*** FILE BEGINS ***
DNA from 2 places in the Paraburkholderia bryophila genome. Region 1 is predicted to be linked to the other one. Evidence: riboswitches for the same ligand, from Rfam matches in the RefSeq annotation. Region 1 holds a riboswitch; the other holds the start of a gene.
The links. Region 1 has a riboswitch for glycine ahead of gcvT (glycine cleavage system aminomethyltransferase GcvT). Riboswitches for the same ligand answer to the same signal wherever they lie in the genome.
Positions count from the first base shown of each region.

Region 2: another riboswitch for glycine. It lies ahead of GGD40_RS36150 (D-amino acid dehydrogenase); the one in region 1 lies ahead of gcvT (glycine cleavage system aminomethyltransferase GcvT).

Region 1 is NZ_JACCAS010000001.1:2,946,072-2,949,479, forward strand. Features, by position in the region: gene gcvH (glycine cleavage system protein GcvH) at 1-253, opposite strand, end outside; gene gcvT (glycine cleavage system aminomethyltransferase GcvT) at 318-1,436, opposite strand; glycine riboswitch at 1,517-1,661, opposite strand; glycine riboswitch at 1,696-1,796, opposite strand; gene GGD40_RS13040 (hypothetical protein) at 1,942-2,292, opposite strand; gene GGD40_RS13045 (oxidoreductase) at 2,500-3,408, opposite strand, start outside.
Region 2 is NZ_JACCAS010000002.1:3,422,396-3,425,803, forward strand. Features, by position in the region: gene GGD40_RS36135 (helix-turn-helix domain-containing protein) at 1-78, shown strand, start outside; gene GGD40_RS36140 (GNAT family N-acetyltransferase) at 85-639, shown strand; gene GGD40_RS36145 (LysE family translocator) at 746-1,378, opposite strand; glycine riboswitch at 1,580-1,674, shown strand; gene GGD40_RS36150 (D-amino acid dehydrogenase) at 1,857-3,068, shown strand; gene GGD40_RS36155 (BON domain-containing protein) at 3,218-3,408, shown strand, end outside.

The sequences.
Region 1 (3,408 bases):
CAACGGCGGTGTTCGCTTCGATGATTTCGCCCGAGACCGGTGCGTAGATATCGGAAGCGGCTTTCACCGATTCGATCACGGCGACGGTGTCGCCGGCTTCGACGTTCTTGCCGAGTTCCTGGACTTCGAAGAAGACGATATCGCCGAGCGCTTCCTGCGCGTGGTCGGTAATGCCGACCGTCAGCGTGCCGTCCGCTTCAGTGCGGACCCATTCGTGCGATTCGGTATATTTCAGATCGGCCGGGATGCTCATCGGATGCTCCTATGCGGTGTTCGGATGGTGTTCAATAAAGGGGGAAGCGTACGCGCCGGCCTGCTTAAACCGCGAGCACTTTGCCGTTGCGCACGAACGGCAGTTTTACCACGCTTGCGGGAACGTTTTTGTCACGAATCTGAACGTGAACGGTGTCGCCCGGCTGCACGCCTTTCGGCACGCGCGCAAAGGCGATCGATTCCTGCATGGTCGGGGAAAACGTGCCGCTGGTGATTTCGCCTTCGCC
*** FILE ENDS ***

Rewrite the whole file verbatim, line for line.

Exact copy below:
DNA from 2 places in the Paraburkholderia bryophila genome. Region 1 is predicted to be linked to the other one. Evidence: riboswitches for the same ligand, from Rfam matches in the RefSeq annotation. Region 1 holds a riboswitch; the other holds the start of a gene.
The links. Region 1 has a riboswitch for glycine ahead of gcvT (glycine cleavage system aminomethyltransferase GcvT). Riboswitches for the same ligand answer to the same signal wherever they lie in the genome.
Positions count from the first base shown of each region.

Region 2: another riboswitch for glycine. It lies ahead of GGD40_RS36150 (D-amino acid dehydrogenase); the one in region 1 lies ahead of gcvT (glycine cleavage system aminomethyltransferase GcvT).

Region 1 is NZ_JACCAS010000001.1:2,946,072-2,949,479, forward strand. Features, by position in the region: gene gcvH (glycine cleavage system protein GcvH) at 1-253, opposite strand, end outside; gene gcvT (glycine cleavage system aminomethyltransferase GcvT) at 318-1,436, opposite strand; glycine riboswitch at 1,517-1,661, opposite strand; glycine riboswitch at 1,696-1,796, opposite strand; gene GGD40_RS13040 (hypothetical protein) at 1,942-2,292, opposite strand; gene GGD40_RS13045 (oxidoreductase) at 2,500-3,408, opposite strand, start outside.
Region 2 is NZ_JACCAS010000002.1:3,422,396-3,425,803, forward strand. Features, by position in the region: gene GGD40_RS36135 (helix-turn-helix domain-containing protein) at 1-78, shown strand, start outside; gene GGD40_RS36140 (GNAT family N-acetyltransferase) at 85-639, shown strand; gene GGD40_RS36145 (LysE family translocator) at 746-1,378, opposite strand; glycine riboswitch at 1,580-1,674, shown strand; gene GGD40_RS36150 (D-amino acid dehydrogenase) at 1,857-3,068, shown strand; gene GGD40_RS36155 (BON domain-containing protein) at 3,218-3,408, shown strand, end outside.

The sequences.
Region 1 (3,408 bases):
CAACGGCGGTGTTCGCTTCGATGATTTCGCCCGAGACCGGTGCGTAGATATCGGAAGCGGCTTTCACCGATTCGATCACGGCGACGGTGTCGCCGGCTTCGACGTTCTTGCCGAGTTCCTGGACTTCGAAGAAGACGATATCGCCGAGCGCTTCCTGCGCGTGGTCGGTAATGCCGACCGTCAGCGTGCCGTCCGCTTCAGTGCGGACCCATTCGTGCGATTCGGTATATTTCAGATCGGCCGGGATGCTCATCGGATGCTCCTATGCGGTGTTCGGATGGTGTTCAATAAAGGGGGAAGCGTACGCGCCGGCCTGCTTAAACCGCGAGCACTTTGCCGTTGCGCACGAACGGCAGTTTTACCACGCTTGCGGGAACGTTTTTGTCACGAATCTGAACGTGAACGGTGTCGCCCGGCTGCACGCCTTTCGGCACGCGCGCAAAGGCGATCGATTCCTGCATGGTCGGGGAAAACGTGCCGCTGGTGATTTCGCCTTCGCC